Creation of CMAA. By 2000, CMAC seemed to be carrying a heavy burden: covering all the bases of mine action for the country. At the time, the Cambodian government decided to form another mine action group that could take over some of the responsibilities of CMAC—the Cambodian Mine Action Authority (CMAA). CMAA took over the tasks of national planning, coordinating and monitoring. CMAA is also responsible for licensing mine action operators, backing the elimination of stockpiles, monitoring usage and reporting of landmines, as well as collecting and organizing a national mine action database. As CMAA is still establishing its roles in cooperation with CMAC, CMAC continues to put into action its same core objectives.

Demining and MDD Program. CMAC's demining unit was at its peak in 1999 with 67 humanitarian demining platoons and three contract-development demining platoons spread throughout the country. With the loss of financial support, however, there was also a reduction in equipment and supplies. Currently, CMAC has 48 platoons and 18 UXO teams spread throughout the country. Deminers use two different types of platoons—normal and mobile. While normal platoons have a staff of 30 each and are used to clear large minefields, mobile platoons each have a staff of 33 deminers and are used to clear smaller-sized minefields.

Another groundbreaking strategy utilized by CMAC is the mine detection dog (MDD) program. The program began in 1998 and seeks to locate and detect minefields. In recent years, MDDs has been far more efficient than manual demining using metal detectors. MDDs in Cambodia would not be as successful as it has been if it were not for the addition of bush cutters in March 2000. The government of Japan donated the bush cutters and over the years has donated a total of 12. The bush cutters have successfully sped up the process of manual demining as well as demining with MDDs.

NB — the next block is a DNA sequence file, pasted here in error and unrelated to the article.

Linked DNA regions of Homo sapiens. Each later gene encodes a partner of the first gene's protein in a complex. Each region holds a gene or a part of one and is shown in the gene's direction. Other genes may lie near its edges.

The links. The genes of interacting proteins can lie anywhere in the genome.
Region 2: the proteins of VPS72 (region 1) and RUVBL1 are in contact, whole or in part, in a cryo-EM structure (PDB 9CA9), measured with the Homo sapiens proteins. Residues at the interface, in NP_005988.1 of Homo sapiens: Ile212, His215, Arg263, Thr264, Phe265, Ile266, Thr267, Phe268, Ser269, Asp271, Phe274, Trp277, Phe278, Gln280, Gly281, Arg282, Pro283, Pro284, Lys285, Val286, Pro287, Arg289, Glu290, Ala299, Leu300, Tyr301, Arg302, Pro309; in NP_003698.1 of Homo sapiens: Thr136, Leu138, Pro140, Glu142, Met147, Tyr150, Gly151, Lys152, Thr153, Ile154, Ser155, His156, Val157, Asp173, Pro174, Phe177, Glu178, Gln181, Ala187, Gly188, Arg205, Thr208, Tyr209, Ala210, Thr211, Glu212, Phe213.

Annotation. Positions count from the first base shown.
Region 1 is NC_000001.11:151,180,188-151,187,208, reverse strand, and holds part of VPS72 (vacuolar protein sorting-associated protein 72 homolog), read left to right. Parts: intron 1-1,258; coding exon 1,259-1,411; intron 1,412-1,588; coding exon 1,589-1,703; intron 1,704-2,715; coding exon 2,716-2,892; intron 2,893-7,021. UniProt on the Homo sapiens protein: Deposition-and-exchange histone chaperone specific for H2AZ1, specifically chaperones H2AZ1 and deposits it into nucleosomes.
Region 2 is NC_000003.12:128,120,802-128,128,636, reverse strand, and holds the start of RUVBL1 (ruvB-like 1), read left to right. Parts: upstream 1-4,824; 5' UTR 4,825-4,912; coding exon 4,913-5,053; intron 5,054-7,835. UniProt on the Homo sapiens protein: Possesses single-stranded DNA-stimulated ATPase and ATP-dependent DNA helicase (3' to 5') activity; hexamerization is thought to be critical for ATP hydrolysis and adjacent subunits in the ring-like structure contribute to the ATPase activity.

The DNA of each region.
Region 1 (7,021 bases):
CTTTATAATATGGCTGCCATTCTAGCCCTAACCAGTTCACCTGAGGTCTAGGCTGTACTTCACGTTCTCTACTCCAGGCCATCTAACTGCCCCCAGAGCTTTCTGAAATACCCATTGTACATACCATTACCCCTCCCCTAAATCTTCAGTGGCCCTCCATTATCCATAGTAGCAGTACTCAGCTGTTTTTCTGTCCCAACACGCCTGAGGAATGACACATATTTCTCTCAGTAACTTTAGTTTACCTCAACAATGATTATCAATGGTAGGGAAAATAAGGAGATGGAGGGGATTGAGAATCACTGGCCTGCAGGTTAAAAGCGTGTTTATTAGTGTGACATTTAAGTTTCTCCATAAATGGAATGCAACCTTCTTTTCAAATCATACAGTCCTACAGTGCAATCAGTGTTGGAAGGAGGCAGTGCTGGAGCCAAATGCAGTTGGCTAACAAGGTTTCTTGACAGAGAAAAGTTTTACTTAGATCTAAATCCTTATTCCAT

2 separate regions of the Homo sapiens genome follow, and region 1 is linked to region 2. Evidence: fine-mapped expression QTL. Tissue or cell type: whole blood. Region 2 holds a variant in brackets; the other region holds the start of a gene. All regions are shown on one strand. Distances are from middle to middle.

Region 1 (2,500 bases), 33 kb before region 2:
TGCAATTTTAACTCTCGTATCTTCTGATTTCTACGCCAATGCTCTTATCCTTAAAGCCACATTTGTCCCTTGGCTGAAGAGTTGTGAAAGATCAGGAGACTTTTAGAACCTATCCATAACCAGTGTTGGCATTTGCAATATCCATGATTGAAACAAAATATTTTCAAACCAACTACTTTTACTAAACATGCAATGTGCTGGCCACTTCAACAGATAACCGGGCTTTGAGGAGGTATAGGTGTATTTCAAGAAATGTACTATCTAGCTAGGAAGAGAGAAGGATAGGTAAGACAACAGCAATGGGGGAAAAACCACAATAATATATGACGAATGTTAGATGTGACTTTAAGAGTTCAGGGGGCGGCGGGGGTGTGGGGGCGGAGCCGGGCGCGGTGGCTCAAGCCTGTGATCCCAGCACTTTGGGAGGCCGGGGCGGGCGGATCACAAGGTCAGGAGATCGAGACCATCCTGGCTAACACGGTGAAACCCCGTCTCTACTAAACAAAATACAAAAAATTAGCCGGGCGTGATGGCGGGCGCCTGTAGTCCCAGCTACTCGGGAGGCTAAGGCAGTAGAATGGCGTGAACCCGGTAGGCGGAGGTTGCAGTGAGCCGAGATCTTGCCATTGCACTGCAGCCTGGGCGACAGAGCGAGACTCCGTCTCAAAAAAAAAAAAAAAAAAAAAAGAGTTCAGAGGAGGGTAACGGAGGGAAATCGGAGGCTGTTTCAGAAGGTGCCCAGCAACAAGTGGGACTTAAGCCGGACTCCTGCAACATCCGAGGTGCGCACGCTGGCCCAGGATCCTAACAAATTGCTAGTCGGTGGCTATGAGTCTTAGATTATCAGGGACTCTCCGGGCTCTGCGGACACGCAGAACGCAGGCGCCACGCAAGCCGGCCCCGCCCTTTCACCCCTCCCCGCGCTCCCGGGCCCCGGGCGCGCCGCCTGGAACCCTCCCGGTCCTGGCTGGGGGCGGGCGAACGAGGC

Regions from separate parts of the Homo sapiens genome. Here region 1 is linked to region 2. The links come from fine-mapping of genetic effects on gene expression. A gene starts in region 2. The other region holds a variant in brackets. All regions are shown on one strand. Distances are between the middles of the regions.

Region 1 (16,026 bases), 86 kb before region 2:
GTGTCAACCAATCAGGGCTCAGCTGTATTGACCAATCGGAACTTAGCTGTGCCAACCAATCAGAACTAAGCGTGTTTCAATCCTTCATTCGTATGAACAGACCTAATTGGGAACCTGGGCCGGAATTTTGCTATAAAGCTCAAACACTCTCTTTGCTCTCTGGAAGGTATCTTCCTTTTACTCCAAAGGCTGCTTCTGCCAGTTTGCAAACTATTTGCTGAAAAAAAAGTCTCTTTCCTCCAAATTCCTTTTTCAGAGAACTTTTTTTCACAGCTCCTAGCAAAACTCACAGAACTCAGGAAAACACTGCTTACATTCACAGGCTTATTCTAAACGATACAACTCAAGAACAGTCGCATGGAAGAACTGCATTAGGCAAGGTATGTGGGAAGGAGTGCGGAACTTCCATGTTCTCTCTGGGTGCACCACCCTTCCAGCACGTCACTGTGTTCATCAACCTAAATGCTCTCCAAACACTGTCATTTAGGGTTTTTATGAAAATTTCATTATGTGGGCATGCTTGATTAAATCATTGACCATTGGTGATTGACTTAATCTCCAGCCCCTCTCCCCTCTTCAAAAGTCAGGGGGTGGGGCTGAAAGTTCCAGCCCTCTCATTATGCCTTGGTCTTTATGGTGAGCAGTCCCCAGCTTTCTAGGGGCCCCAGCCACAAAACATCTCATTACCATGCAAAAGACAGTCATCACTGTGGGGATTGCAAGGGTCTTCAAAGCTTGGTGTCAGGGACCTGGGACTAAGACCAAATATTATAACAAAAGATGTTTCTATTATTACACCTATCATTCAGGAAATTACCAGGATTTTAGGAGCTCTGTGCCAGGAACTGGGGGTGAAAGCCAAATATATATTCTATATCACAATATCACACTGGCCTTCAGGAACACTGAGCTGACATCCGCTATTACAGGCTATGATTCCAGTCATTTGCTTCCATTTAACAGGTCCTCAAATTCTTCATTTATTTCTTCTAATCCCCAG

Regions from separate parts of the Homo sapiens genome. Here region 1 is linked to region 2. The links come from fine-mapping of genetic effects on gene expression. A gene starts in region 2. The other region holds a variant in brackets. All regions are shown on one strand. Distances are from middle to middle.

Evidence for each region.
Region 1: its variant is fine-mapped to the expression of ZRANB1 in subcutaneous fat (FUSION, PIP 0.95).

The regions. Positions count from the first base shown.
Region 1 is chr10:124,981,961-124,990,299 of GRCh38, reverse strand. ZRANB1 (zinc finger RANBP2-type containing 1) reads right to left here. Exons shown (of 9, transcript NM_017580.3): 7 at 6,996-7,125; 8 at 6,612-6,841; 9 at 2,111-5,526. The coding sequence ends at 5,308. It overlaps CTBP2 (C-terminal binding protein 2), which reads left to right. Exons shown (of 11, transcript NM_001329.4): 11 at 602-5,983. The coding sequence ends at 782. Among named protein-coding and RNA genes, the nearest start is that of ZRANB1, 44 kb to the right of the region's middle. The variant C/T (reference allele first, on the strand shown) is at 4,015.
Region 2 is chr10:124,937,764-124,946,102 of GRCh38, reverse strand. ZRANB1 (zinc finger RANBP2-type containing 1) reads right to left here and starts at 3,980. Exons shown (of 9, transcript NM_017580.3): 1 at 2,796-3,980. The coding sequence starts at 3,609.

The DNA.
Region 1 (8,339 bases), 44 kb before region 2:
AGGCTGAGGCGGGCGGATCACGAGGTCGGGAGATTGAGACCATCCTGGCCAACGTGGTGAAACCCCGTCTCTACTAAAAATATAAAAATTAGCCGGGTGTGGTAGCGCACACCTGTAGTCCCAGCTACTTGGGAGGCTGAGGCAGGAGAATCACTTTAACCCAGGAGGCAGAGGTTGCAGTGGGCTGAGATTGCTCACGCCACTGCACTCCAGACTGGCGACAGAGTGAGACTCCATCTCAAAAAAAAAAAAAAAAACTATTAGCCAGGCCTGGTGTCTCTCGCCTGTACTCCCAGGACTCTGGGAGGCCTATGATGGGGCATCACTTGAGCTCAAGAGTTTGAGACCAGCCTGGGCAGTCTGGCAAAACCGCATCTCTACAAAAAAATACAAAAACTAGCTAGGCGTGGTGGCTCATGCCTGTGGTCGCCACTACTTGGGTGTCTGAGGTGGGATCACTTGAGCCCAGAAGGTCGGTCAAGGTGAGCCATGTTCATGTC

Mine Awareness. Since 1993, CMAC has incorporated mine awareness into its main objectives. Initially, the awareness activities were targeted at those who had recently returned to the country and were unknowingly living in highly UXO-contaminated areas. The CMAC Mine Awareness Teams (MATs) work toward educating the community in how to avoid mine/UXO accidents, what to do when an item of UXO is encountered, and how to report mines/UXO to an official. MATs also gather information from local community members. The Community-Based Mine Risk Reduction (CMBMRR) project began in 2001 and was backed by the United Nations Children's Fund, Handicap International (HI), the Mines Advisory Group (MAG), World Vision International and World Education. Implemented through mine action activities, victim assistance programs and community development responses, the CMBMRR project works to determine how mines and items of UXO are affecting individual communities. The project also works closely with community members to develop strategies to cope with these issues and reduce the risk of casualties.

CMAC's Challenges

As one of the founding organizations in mine action and thus not having guidelines or models to follow, CMAC has encountered some hurdles along the way. As its accomplishments increased in the late 1990s, CMAC's donors and funding from the Cambodian government became vital to its success. Until 1998, CMAC had received around $12 million (U.S.) per year from donors, and each donor was required to maintain a similar level for the following five years.

According to Ieng Mouly, chairman of the Governing Council of CMAC, "in 1999, the organization was plagued by constant mismanagement."3 As the mismanagement of the organization became more prevalent, donor funding diminished, making immediate reform essential. Financial support from external donors decreased in 2000 to only $6,298,000, with an additional $700,000 from the Royal Government. At one point in 2001, three-quarters of the demining efforts were discontinued in Cambodia and a large portion of the staff was laid off due to lack of funds.

CMAC quickly drew up a reform contract that would lead donors to resume their support. The reform strategy consisted of three main goals:

  1. Change where necessary and appropriate in order to increase the overall transparency, efficiency, effectiveness and productivity in humanitarian mine action.
  2. Retain the many positive elements of CMAC that had been developed in the past.
  3. Emphasize CMAC's core values of safety, cost effectiveness, honesty and integrity, appropriate technology, and expertise.3